There's a web site called the Mathematics Genealogy Project, which traces the "family tree" of mathematicians. The relationship of "parent" in traditional family trees is replaced with "doctoral advisor".
You'd think, then, that everybody would have a unique 1st-level, 2nd-level, etc. ancestor, but they don't, since some people, especially before the advisor-advisee relationship formally came into existence, had two advisors. Leibniz is an example, as is Dirichlet.
Anyway, the natural thing to do, I think, is to keep following the links upwards; this process usually seemed to terminate at Erhard Weigel, who was a mathematics professor in the mid-1600s, and who taught Leibniz. But Leibniz had two advisers, Weigel and Huygens; if you follow the Huygens path back up into the 1500s you end up, eventually, at Immanuel Tremellius, who appears to have been known principally as a translator of Bibles. He advised Rudolph Snellius, who in turn advised his son Willebrord Snellius of Snell's law fame.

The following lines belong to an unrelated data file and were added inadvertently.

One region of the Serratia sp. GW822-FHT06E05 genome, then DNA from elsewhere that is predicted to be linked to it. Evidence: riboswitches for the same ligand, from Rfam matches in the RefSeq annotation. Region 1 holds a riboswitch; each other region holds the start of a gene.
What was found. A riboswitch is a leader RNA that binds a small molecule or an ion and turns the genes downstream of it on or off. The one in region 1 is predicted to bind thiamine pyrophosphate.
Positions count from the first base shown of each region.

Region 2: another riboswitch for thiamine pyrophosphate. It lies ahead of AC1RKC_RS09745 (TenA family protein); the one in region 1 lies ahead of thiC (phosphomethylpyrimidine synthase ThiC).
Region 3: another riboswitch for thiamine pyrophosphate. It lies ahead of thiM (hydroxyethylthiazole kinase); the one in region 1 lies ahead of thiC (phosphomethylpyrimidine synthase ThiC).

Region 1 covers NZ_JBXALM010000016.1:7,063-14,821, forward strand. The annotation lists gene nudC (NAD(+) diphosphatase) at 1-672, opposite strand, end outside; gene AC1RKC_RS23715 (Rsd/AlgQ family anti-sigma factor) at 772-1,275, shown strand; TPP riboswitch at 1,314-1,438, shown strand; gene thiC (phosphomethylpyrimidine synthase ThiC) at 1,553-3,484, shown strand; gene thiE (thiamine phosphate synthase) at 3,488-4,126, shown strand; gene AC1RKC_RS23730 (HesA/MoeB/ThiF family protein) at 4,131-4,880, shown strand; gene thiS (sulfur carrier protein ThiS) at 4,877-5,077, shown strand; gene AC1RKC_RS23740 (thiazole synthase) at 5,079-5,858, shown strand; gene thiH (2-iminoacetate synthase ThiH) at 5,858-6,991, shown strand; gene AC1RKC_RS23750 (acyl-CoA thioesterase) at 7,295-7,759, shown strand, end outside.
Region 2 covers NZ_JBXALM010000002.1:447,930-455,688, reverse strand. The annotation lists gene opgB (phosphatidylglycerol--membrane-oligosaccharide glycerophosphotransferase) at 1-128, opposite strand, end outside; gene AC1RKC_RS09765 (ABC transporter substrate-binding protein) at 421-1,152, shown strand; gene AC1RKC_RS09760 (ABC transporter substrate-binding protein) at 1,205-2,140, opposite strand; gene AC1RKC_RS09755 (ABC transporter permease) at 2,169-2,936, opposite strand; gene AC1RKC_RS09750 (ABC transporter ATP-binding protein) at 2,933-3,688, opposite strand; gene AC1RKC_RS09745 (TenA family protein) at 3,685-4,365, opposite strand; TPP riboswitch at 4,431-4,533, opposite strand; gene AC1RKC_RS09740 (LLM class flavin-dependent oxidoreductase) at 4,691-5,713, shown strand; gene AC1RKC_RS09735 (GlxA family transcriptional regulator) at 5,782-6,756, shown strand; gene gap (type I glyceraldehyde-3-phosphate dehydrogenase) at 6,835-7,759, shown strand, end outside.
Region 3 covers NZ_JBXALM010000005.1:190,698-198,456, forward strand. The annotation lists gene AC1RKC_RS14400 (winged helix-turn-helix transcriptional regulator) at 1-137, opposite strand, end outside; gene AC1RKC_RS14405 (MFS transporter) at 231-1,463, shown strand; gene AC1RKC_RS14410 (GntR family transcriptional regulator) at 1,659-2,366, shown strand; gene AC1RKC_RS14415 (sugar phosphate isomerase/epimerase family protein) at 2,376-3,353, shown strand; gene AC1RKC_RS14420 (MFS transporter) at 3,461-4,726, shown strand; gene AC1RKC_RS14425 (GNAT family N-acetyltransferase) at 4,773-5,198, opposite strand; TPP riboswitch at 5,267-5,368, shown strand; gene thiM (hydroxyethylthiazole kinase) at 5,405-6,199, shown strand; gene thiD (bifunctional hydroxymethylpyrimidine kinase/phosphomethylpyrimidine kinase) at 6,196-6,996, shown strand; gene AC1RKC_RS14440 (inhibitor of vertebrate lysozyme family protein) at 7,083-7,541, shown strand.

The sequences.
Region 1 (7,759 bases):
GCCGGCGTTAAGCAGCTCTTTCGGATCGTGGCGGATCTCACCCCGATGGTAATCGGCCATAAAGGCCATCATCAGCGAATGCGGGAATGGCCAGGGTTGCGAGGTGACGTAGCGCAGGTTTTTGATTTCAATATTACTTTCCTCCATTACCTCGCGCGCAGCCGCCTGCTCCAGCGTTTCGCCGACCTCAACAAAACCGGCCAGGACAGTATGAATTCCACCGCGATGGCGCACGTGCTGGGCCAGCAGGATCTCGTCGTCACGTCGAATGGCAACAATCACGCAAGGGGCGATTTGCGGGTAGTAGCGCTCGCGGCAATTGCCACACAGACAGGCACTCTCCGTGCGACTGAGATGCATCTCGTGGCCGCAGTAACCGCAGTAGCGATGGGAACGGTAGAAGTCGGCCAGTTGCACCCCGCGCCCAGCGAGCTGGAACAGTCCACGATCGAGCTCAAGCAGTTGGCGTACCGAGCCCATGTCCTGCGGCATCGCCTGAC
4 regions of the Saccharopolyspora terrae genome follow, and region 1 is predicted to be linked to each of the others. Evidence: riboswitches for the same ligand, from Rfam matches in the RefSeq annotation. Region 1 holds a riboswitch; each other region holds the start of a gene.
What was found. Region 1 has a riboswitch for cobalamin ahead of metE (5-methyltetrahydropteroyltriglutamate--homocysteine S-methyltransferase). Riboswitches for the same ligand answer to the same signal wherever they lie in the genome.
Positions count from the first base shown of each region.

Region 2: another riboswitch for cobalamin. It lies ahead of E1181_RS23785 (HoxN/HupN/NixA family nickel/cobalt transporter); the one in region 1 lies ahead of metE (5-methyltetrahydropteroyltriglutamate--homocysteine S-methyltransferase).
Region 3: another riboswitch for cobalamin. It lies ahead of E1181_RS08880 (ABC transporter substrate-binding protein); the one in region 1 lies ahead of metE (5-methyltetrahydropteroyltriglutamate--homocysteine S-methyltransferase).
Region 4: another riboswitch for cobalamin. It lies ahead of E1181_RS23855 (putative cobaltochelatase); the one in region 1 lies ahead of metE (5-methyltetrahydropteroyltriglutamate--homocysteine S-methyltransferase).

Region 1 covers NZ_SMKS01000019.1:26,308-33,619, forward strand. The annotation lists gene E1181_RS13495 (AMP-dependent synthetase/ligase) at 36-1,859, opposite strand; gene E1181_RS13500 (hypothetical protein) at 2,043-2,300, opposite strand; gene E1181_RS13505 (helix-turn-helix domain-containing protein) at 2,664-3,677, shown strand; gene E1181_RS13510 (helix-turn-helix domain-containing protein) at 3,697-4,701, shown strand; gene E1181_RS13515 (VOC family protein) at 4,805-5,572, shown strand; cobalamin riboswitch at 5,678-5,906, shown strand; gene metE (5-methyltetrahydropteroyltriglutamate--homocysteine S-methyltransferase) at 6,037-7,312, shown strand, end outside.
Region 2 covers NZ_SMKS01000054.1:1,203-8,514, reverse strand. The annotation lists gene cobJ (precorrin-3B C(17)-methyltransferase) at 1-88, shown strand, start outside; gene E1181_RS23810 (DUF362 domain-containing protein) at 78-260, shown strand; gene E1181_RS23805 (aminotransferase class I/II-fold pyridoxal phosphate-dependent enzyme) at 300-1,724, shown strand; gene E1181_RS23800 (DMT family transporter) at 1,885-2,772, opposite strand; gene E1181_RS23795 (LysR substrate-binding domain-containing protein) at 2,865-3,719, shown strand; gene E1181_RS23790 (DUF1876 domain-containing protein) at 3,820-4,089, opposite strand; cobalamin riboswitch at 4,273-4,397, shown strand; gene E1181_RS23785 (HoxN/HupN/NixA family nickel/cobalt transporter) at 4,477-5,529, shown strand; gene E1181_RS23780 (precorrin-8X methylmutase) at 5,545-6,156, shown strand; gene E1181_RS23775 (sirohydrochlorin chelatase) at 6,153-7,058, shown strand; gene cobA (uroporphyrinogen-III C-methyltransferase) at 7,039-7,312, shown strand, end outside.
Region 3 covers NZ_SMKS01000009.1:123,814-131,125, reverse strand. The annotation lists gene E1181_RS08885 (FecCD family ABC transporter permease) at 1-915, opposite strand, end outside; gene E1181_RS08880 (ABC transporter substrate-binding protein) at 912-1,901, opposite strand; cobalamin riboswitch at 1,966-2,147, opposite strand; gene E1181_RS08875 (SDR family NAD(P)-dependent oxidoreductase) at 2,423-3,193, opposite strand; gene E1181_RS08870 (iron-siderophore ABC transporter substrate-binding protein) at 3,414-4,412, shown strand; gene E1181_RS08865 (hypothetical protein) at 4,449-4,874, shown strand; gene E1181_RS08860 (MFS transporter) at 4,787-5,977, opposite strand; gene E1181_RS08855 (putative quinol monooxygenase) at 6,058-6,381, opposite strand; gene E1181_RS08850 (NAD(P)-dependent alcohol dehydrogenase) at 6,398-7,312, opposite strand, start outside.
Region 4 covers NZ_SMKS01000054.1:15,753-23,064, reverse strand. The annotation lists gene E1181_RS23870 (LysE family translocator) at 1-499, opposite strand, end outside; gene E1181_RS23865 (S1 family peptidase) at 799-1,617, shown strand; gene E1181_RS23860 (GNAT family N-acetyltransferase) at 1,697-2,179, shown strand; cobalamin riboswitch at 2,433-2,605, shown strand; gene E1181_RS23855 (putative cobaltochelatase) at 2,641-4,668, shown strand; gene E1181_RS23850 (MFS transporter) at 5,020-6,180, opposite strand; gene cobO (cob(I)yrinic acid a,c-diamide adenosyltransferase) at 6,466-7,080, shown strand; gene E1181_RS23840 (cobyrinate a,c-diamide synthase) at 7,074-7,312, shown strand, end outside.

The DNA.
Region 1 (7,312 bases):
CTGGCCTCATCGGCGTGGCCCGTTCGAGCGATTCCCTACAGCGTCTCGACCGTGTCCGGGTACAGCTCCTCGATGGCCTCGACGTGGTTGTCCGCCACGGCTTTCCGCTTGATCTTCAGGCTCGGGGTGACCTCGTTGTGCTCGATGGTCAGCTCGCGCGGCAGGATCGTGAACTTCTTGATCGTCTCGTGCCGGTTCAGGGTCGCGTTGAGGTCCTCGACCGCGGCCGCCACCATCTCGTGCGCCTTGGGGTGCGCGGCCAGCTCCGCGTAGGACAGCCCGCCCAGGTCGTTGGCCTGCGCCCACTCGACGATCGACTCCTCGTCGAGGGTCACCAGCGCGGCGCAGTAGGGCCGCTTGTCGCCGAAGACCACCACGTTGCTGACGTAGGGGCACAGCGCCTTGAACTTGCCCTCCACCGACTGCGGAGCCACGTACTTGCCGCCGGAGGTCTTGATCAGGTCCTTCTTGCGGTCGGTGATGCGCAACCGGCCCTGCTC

Tremellius has 56,128 descendants, which is the most anybody has, tied with Valentine Naibod (they both were advisors of the elder Snellius and nobody else, and so have the same set of descendants). I'm pretty sure some of those links weren't there before; the people at the MGP seem to have found some new data. But the database contains 125,583 people; it would not be reasonable to say that Tremellius is the ancestor of all, or even almost all, modern mathematicians.